Replay rule change is small victory for Payton, Benson and Saints fans

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Sean Payton
(Photo: Parker Waters)

It was nearly unanimous.

NFL owners 31-1 voted in favor of changing the rules to allow challenging pass interference calls via replay review beginning in 2019. Only the Cincinnati Bengals voted against the change. Who dey anyway?

Fans make a difference.

While some on the national scene were puzzled, amused and even mad at the way fans of the Saints reacted to the infamous infraction which was not called in the NFC championship game with the Los Angeles Rams, the voice of the fans resonated with the rest of the NFL world. That is obvious.

I wonder what the critics of Saints fans are saying now? Apparently, whining works. Of course, it was not whining but simply expressing a strong objection to a ridiculous job of officiating by two men, perhaps as many as three men who were in position to make the call.

To give perspective to what has changed, consider the following.

Pass interference represents just nine percent of all penalties enforced in the NFL but 70 percent of the penalties with the greatest impact on win probability in NFL games are pass interference calls.

Both defensive and offensive pass interference penalties are now challengeable.

Coaches still have two challenges, if both are successful, they get a third challenge. The beauty of this is that it does not change the number of challenges or extend the length of games, a primary concern. Coaches will be cautious, judicious and selective about throwing the red flag.

Having Sean Payton on the rules committee helped.

Payton did a magical job of making the case for change and turned the tide by getting other NFL coaches to buy in and get their owners to buy in.

The fact that Payton cited a phantom pass interference call on Joe Haden of the Steelers against Alvin Kamara in the end zone, setting up a Saints touchdown, was brilliant. Payton correctly pointed out that the call was a blown one and that it may well have cost Pittsburgh a victory and thus, a playoff spot.

By making that point, Payton came across as a member of the competition committee seeking to make the game better, rather than a partisan hack simply looking out for his own interest.

Give Gayle Benson credit for making the case as well. She is the owner and she has already commanded and garnered respect from her league brethren.

I pointed out when it was stated just over a month ago that there was not a sizeable amount of support for such change to be patient, that something would happen.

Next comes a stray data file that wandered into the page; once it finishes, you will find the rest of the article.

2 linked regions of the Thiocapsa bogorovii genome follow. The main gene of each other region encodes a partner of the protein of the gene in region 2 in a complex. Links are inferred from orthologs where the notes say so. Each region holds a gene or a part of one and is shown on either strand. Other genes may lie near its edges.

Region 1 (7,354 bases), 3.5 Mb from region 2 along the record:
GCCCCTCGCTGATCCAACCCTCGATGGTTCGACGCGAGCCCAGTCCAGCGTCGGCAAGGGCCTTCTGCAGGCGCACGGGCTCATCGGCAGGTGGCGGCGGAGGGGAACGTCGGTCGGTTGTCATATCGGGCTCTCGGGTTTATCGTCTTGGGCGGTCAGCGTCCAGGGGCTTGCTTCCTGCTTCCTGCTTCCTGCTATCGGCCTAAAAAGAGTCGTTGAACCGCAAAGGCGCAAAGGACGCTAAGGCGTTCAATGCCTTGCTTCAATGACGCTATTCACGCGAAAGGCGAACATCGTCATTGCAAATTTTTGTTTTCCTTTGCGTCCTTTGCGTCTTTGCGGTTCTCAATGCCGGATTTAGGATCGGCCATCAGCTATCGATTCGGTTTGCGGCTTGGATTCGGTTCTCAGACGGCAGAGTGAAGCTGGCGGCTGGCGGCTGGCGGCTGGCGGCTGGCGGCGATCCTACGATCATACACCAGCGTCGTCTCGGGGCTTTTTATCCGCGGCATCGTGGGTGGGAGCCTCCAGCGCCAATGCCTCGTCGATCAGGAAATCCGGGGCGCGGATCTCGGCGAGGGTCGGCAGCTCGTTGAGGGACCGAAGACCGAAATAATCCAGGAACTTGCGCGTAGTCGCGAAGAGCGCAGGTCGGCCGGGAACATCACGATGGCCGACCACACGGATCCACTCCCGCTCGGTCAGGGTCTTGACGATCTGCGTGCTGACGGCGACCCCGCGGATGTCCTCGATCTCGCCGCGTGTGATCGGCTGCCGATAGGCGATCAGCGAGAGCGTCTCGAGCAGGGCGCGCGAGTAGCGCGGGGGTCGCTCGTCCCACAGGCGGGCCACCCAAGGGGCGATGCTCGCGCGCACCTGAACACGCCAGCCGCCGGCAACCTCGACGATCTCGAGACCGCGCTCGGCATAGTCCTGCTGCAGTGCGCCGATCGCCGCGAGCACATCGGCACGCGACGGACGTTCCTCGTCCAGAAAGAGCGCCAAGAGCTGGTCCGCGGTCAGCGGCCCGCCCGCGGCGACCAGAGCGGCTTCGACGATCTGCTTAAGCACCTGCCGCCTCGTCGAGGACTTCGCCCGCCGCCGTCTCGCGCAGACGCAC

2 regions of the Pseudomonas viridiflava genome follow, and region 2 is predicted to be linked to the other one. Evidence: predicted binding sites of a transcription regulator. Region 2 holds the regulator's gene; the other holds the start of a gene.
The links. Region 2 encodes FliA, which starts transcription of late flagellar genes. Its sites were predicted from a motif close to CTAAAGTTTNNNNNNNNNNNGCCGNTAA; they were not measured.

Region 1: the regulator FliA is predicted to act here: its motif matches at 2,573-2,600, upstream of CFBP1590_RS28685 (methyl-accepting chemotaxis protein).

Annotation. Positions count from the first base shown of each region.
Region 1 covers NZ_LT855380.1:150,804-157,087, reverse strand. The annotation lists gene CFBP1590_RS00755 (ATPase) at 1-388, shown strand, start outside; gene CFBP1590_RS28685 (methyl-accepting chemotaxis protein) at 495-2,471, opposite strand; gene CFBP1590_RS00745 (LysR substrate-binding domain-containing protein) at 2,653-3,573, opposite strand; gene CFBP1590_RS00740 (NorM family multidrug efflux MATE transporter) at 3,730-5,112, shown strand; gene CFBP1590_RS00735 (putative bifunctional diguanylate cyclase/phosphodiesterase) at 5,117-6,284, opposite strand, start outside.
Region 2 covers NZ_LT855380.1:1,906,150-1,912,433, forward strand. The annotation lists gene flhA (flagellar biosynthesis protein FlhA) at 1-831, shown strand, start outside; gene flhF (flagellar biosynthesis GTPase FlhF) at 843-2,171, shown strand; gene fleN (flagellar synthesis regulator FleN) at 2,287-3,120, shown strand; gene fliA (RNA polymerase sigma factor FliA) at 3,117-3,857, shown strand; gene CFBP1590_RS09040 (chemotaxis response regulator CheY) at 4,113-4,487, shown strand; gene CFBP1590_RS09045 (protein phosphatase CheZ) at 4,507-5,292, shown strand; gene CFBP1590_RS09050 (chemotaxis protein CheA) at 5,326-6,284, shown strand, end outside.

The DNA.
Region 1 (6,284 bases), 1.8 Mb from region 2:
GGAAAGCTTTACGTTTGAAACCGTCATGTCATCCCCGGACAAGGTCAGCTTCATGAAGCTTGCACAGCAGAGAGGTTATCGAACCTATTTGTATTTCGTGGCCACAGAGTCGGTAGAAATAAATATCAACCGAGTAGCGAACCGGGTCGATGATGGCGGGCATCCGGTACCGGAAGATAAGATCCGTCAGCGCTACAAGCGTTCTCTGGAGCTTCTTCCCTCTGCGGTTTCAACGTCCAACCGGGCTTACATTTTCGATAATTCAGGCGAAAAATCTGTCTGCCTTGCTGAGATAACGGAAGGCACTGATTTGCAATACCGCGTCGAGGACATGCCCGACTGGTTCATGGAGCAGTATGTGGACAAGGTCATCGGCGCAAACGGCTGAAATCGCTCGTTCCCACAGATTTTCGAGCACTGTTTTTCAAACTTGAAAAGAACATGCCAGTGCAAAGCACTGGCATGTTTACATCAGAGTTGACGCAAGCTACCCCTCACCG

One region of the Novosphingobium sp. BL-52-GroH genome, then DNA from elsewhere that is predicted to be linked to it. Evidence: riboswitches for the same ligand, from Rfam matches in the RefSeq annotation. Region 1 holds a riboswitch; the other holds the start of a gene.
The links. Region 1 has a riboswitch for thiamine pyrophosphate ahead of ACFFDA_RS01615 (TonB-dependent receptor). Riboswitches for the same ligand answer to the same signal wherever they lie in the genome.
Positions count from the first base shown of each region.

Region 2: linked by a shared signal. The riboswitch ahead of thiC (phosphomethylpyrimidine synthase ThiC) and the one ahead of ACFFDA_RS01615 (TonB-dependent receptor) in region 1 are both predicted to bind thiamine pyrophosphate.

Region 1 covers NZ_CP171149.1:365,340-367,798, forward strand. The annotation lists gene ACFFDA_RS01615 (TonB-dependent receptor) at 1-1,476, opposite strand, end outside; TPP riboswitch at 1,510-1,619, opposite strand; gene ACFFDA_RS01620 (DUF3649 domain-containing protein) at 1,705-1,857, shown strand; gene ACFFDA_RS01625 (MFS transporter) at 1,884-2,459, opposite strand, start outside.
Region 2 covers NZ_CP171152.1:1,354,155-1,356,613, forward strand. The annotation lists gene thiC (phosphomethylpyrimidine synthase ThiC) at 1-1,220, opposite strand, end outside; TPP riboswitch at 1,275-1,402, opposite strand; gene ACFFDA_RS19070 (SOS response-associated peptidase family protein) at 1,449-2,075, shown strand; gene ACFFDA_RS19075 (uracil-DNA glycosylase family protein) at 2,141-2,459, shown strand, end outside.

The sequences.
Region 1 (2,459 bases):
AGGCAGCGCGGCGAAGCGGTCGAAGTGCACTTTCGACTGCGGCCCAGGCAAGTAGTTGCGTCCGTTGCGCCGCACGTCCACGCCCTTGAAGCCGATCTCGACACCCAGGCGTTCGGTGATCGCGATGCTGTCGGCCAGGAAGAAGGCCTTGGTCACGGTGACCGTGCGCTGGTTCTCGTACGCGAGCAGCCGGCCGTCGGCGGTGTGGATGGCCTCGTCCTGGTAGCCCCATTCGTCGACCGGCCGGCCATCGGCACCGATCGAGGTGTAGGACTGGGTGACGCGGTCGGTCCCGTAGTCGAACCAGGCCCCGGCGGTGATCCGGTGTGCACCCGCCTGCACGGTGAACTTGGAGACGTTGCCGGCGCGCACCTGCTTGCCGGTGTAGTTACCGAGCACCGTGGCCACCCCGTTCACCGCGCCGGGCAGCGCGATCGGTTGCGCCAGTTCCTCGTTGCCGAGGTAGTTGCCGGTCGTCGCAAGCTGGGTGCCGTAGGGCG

Every time there has been a controversial, bad call in the postseason over the last half century, the aftermath has resulted in a rule change.

That was the case this time around.

Make no mistake about it.

The change was all about the Saints.

It was about the fateful play by Nickell Robey-Coleman against Tommylee Lewis.

The fact that the Saints made the case in appropriate fashion after the fact was important.

Equally important was the incredible public outcry of passionate New Orleans Saints fans, who kept the play and the offense alive, including staging public functions the day of the Super Bowl. The passion and contempt for what happened spilled into Atlanta, where billboards stared everyone in the face and where Roger Goodell had to field questions about the no-call.

The CFL began reviewing pass interference in 2014. They have worked out the kinks and it works well north of the border.

The NFL pass interference challenge case gets a year to unveil itself, to determine if it is worthwhile, implemented correctly and that it corrects egregious errors.

If it is proven to be correct and successful, you can bet that it will be expanded.

There were other rule changes which passed as well.

There will be no blindside blocks allowed anymore. Remember Bobby McCray’s block on Kurt Warner in the 2009 playoffs? It was brutal but it was legal. Not anymore.

Blatantly hard hits can now get a player ejected.

There will be no more running starts on kickoffs on a permanent basis. There were 38 percent fewer concussions last year. Onside kicks were recovered at a 7.7 percent rate, falling from 21.1 percent as a direct result of not allowing running starts.

The proliferation of kickers who can boot the ball deep into the end zone or out of the end zone, along with the fact that a touchback now gets you the ball at 25-yard line, rather than the 20, has rendered kickoffs few and far between in terms of impacting games.

In all, give the Saints credit for helping exact real change in an attempt to make the game better. Ultimately, it is all about getting the call right.

Speaking of which, all that is left is for the league to take action against the two or three officials who completely blew the call.

Human error is part of the game. Everyone understands that. Technology allows replay to correct many of those errors. Everyone understands that.

What is not understood is how someone can do such a poor job as those officials did on that fateful day and not face disciplinary action?

Accountability applies to owners, coaches and players. It should apply to officials as well.

Payton and Benson held the NFL accountable and that accounted for positive change in the most popular professional league in the country.

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Ken Trahan

Ken Trahan


Born and raised in the New Orleans area, CCSE Owner and CEO Ken Trahan has been a sports media fixture in the community for nearly four decades. Ken started with Bill Hammack and Don Jones in 2008. In 2011, the site became On August 1, 2017, Ken helped launch Having accumulated national awards/recognition (National Football Foundation, College…

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